Internet Troll Sentenced to Jail

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posted on Jul, 13 2013 @ 05:47 AM
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On Facebook, Reese Elliot was sentenced to two years and four months in prison for threatening to kill school children in Tennessee. As sick as his threats were, the man lives in the UK.

Troll sentenced to jail

People can say some really stupid stuff on the internet, but do you think anyone should see prison time for what they write online? The authorities could have investigated Reese Elliot to see if he truly was a threat or if he was doing something illegal or even just in need of psychological attention.

I know I can be caught in the wrong mood, or I sometimes post stuff when I just wake up and regret that post later. But to be sent to prison for it? I dunno.




posted on Jul, 13 2013 @ 06:24 AM
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reply to post by jiggerj
 


This is a conundrum for me. I've always been aware that what you say online, hell, even going back to the old BBS days, could be used to prosecute you so you don't get to say any old thing online and go "Aww but it was just little ol' me on the tweeties, guys!".

It's almost as if kids today are born into this world without any ability to think, and expect that all of this electrickery before them is normal magicks - like the sun rising and setting - and they expect it to be just as it is, was and has ever been, a world without repercussions coz you're on the mobile at the bus stop, amen.. but when it comes to bight them in the bum they're all "But mummy, I only said I would blow up pinks concert because she has a song I like, wah wah I didn't mean I was going to 'splode a real bomb, in an arena, with thousands of teenyboppers and where panic could set in and create havoc in a split second! Tell the nasty po po to stop hurting my sad face sad face!"

So I see stupidity being punished... but at the same time when I was a kid of 9 or 10 and had the bbs's in my bedroom where dirty sleazy sysops would give you sneaky access to their pron as long as you didn't tell anyone, I know I'd have gone to jail had times been different... Oh who the hell was that kid.. he's lucky to be alive. Oo

What sort of complete imbecile makes public threats and expects to wake up tomorrow and simply clear his internet browser and have the world forget it all?

The 16 year old here in Aus who tweeted he was going to blow up a pink concert was on the news all "I'm nine and what is this?" so it either shows that the parents of these next-gen adults are inept and need to be sent back to "Cross Your Leg" class and stop having retarded children, or that we're simply inevitably doomed to a future of mindless, brain dead louts who don't know that if you're intent on shouting threats out of your "Windows" then you better make sure you intend on having the law front at your doorstep to have a word.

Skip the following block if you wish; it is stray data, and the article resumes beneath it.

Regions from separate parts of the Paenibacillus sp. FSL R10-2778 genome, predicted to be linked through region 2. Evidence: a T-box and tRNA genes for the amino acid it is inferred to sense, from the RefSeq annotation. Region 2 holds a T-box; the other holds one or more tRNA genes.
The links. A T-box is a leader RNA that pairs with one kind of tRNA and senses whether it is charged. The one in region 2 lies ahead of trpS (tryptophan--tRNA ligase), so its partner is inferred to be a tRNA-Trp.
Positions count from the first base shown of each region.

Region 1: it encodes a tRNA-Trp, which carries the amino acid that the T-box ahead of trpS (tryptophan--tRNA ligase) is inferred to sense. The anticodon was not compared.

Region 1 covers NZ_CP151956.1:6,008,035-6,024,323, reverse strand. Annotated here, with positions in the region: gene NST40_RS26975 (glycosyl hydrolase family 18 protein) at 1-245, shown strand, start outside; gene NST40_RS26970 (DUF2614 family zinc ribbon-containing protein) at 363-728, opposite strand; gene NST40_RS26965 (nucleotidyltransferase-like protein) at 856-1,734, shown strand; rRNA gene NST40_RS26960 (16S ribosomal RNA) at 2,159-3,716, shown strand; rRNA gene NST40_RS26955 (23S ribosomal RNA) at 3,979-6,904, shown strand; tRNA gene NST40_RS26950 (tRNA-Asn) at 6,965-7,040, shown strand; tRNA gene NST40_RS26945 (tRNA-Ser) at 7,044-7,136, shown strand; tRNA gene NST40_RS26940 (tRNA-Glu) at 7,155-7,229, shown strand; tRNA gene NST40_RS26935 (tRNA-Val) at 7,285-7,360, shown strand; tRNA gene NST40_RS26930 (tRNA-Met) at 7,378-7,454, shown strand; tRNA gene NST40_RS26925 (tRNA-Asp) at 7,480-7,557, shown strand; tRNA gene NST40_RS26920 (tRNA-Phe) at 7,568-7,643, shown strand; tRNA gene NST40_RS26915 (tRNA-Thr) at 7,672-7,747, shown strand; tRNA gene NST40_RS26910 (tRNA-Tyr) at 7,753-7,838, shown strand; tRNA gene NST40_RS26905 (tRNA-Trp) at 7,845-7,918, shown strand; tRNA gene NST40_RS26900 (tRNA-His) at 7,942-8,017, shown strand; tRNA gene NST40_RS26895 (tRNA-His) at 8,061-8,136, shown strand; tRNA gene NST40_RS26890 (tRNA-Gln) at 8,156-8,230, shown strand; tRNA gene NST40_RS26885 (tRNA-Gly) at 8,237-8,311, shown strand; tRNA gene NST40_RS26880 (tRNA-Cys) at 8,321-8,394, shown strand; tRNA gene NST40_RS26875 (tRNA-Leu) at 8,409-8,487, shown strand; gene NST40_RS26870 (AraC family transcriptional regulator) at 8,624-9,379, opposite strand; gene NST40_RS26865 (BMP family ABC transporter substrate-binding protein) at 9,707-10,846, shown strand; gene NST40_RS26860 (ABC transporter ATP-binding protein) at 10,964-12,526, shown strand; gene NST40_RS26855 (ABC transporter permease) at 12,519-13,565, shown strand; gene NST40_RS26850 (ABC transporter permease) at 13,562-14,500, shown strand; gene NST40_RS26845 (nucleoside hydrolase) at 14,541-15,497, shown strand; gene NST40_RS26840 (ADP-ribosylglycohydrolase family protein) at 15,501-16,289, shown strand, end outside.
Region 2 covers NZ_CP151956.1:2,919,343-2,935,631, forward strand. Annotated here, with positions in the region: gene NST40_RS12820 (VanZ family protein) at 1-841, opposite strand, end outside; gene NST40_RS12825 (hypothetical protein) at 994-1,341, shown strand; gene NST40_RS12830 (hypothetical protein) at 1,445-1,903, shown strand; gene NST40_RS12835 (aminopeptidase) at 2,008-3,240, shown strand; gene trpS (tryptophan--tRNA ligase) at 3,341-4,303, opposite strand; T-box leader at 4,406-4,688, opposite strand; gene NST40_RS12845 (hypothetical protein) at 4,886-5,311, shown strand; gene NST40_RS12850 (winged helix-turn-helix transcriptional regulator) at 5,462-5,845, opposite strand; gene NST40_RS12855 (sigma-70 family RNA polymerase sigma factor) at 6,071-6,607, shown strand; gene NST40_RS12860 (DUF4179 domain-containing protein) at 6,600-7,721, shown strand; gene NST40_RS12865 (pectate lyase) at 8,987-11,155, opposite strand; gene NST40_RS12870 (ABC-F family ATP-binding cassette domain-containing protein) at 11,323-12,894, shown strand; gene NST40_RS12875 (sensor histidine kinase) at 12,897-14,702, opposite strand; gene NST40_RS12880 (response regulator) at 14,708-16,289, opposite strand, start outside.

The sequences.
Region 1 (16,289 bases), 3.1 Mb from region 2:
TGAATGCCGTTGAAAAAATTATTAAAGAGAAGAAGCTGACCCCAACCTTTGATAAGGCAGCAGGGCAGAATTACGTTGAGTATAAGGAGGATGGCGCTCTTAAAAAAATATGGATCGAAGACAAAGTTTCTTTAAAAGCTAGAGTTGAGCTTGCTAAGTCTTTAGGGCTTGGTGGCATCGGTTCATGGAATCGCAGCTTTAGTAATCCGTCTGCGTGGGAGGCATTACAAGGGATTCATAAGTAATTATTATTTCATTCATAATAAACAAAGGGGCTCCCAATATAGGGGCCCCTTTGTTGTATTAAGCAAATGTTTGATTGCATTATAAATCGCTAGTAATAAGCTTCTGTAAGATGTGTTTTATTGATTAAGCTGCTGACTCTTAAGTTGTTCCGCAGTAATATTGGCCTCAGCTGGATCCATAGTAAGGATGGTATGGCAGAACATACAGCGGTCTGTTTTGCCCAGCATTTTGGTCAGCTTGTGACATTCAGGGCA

Maybe create a new set of laws.. Internet Stupid laws. Criminals found guilty of committing a crime against common sense get sent to Myspace for a month, and have to listen to Fishheads for the entire time, whilst looking at this.



I dunno, but putting the idiots in jail with criminals and rapists - only this world could consider that logically the answer.



posted on Jul, 13 2013 @ 06:31 AM
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They way i see it, posting online is the same as going off on people in person.

You can insult people all day long and you are for the most part covered by your rights (within reason). The moment you cross the line into making death threats, hell yes i think you should be held accountable and face punishment. You can't say you are going to shoot people in public without repercussion, so you shouldn't be able to do it online either.

2+ years does seem a bit extreme if there is no reason to believe this person is going to follow through with these threats though. He made the treats to people in the US, yet he lives overseas. If there is evidence that he actually planned to follow through, then sure, that seems about right.

If, on the other hand there is no reason to believe he was doing anything other than talking crap then 2+ years is a bit much and a good solid slap on the wrist should have been enough.

To be honest though, this case has made a great example of "trolls" and sends a clear message to all the others out there who might do the same, its just a shame this person had to take the brunt of it.

I will be keeping a link to this case on hand the next time i run in to an out of control "troll", just to remind them what could happen if they don't chill out.

DC
edit on 7/13/2013 by xDeadcowx because: (no reason given)



posted on Jul, 13 2013 @ 06:52 AM